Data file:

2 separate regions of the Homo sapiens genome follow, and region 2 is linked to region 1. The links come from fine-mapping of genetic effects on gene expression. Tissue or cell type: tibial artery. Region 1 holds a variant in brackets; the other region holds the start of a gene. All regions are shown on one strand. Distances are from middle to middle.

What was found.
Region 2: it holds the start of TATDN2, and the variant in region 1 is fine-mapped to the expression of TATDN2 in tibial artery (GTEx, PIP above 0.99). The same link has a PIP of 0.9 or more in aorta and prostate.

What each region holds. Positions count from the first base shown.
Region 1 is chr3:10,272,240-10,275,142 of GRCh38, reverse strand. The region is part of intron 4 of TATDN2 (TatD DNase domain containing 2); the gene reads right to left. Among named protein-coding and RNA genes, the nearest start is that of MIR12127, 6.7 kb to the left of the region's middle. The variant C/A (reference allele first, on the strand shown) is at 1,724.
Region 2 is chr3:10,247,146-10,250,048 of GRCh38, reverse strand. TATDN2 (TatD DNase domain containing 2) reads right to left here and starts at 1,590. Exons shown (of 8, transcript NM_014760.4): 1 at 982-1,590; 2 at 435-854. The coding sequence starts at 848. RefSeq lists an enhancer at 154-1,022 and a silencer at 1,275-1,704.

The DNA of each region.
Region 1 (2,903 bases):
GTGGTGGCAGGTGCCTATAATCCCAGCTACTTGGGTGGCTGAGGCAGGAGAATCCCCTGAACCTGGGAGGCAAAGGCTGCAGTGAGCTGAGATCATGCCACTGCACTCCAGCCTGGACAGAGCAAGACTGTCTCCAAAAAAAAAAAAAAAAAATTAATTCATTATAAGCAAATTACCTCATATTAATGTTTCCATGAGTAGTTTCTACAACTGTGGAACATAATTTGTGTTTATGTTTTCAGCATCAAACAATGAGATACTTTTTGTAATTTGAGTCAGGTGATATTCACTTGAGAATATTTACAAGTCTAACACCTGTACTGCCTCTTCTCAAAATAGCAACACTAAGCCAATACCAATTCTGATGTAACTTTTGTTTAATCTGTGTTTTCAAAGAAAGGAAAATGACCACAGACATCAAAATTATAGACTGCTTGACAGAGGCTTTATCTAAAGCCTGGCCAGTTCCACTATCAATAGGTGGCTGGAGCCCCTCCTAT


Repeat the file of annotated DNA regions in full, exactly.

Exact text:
2 separate regions of the Homo sapiens genome follow, and region 2 is linked to region 1. The links come from fine-mapping of genetic effects on gene expression. Tissue or cell type: tibial artery. Region 1 holds a variant in brackets; the other region holds the start of a gene. All regions are shown on one strand. Distances are from middle to middle.

What was found.
Region 2: it holds the start of TATDN2, and the variant in region 1 is fine-mapped to the expression of TATDN2 in tibial artery (GTEx, PIP above 0.99). The same link has a PIP of 0.9 or more in aorta and prostate.

What each region holds. Positions count from the first base shown.
Region 1 is chr3:10,272,240-10,275,142 of GRCh38, reverse strand. The region is part of intron 4 of TATDN2 (TatD DNase domain containing 2); the gene reads right to left. Among named protein-coding and RNA genes, the nearest start is that of MIR12127, 6.7 kb to the left of the region's middle. The variant C/A (reference allele first, on the strand shown) is at 1,724.
Region 2 is chr3:10,247,146-10,250,048 of GRCh38, reverse strand. TATDN2 (TatD DNase domain containing 2) reads right to left here and starts at 1,590. Exons shown (of 8, transcript NM_014760.4): 1 at 982-1,590; 2 at 435-854. The coding sequence starts at 848. RefSeq lists an enhancer at 154-1,022 and a silencer at 1,275-1,704.

The DNA of each region.
Region 1 (2,903 bases):
GTGGTGGCAGGTGCCTATAATCCCAGCTACTTGGGTGGCTGAGGCAGGAGAATCCCCTGAACCTGGGAGGCAAAGGCTGCAGTGAGCTGAGATCATGCCACTGCACTCCAGCCTGGACAGAGCAAGACTGTCTCCAAAAAAAAAAAAAAAAAATTAATTCATTATAAGCAAATTACCTCATATTAATGTTTCCATGAGTAGTTTCTACAACTGTGGAACATAATTTGTGTTTATGTTTTCAGCATCAAACAATGAGATACTTTTTGTAATTTGAGTCAGGTGATATTCACTTGAGAATATTTACAAGTCTAACACCTGTACTGCCTCTTCTCAAAATAGCAACACTAAGCCAATACCAATTCTGATGTAACTTTTGTTTAATCTGTGTTTTCAAAGAAAGGAAAATGACCACAGACATCAAAATTATAGACTGCTTGACAGAGGCTTTATCTAAAGCCTGGCCAGTTCCACTATCAATAGGTGGCTGGAGCCCCTCCTAT